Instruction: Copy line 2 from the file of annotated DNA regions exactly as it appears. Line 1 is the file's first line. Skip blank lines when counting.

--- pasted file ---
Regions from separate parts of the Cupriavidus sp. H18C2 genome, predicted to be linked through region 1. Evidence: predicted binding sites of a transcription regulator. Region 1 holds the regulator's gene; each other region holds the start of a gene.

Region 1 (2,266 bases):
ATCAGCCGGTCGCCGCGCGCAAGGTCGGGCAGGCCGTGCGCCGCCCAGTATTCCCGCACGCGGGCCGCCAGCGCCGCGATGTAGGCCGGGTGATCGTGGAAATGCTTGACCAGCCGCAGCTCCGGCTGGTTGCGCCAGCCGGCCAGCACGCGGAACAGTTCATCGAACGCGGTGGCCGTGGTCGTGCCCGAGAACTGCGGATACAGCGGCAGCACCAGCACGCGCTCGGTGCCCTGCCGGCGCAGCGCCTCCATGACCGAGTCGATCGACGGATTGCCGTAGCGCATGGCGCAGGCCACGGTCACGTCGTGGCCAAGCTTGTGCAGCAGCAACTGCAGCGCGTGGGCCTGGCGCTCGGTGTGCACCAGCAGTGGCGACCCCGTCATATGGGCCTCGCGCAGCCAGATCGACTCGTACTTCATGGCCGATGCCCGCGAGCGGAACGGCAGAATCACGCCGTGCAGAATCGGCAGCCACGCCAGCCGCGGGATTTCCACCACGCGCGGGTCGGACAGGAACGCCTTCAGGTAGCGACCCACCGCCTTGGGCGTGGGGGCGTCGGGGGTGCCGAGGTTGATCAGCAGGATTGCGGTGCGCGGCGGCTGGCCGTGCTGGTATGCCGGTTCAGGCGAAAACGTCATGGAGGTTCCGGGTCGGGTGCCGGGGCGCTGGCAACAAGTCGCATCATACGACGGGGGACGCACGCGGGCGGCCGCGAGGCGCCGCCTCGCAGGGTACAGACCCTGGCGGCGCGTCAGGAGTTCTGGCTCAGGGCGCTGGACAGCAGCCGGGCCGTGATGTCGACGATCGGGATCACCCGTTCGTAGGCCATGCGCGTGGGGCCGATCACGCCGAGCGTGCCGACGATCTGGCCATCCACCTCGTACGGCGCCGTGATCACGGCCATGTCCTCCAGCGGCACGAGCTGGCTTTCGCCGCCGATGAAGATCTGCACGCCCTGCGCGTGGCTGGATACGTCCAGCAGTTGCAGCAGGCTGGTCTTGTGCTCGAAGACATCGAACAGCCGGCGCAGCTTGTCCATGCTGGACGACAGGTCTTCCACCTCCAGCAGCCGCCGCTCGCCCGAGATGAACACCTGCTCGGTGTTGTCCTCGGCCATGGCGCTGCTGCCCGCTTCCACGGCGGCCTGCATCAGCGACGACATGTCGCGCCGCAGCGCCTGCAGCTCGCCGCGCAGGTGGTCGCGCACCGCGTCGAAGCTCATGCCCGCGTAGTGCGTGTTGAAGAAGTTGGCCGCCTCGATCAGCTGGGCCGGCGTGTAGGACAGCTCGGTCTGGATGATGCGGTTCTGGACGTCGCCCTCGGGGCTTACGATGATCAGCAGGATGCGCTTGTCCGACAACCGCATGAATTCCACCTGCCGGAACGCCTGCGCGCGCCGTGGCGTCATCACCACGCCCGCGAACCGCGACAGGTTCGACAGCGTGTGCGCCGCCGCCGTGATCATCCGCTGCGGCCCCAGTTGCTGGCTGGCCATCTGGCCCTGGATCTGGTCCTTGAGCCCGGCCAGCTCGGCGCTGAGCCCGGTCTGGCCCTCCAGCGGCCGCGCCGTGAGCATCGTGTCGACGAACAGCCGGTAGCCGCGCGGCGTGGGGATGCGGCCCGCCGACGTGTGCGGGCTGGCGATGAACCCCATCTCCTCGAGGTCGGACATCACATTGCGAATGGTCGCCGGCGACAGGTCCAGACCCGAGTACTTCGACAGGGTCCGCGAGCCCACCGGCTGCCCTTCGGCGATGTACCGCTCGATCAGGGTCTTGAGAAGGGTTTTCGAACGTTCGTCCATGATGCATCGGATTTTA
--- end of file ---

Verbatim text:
Region 1 (2,266 bases):